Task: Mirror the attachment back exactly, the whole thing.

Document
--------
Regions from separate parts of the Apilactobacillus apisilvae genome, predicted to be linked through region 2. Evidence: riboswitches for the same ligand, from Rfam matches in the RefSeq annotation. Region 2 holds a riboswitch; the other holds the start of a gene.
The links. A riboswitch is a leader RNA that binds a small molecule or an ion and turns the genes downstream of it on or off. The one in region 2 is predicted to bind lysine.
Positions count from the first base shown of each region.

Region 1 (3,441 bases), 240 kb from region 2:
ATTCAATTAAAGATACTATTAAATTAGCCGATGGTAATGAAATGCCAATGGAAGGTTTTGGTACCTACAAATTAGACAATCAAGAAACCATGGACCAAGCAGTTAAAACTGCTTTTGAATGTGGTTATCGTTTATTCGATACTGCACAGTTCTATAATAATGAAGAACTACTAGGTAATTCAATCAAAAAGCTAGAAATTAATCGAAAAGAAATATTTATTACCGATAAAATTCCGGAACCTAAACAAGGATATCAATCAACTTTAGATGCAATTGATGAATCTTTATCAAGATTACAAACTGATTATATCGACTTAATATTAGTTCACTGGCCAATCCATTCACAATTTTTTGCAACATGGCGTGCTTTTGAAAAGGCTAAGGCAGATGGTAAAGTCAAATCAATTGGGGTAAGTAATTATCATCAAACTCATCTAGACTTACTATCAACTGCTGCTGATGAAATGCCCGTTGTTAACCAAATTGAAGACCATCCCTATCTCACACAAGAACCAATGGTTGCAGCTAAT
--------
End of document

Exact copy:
Regions from separate parts of the Apilactobacillus apisilvae genome, predicted to be linked through region 2. Evidence: riboswitches for the same ligand, from Rfam matches in the RefSeq annotation. Region 2 holds a riboswitch; the other holds the start of a gene.
The links. A riboswitch is a leader RNA that binds a small molecule or an ion and turns the genes downstream of it on or off. The one in region 2 is predicted to bind lysine.
Positions count from the first base shown of each region.

Region 1 (3,441 bases), 240 kb from region 2:
ATTCAATTAAAGATACTATTAAATTAGCCGATGGTAATGAAATGCCAATGGAAGGTTTTGGTACCTACAAATTAGACAATCAAGAAACCATGGACCAAGCAGTTAAAACTGCTTTTGAATGTGGTTATCGTTTATTCGATACTGCACAGTTCTATAATAATGAAGAACTACTAGGTAATTCAATCAAAAAGCTAGAAATTAATCGAAAAGAAATATTTATTACCGATAAAATTCCGGAACCTAAACAAGGATATCAATCAACTTTAGATGCAATTGATGAATCTTTATCAAGATTACAAACTGATTATATCGACTTAATATTAGTTCACTGGCCAATCCATTCACAATTTTTTGCAACATGGCGTGCTTTTGAAAAGGCTAAGGCAGATGGTAAAGTCAAATCAATTGGGGTAAGTAATTATCATCAAACTCATCTAGACTTACTATCAACTGCTGCTGATGAAATGCCCGTTGTTAACCAAATTGAAGACCATCCCTATCTCACACAAGAACCAATGGTTGCAGCTAAT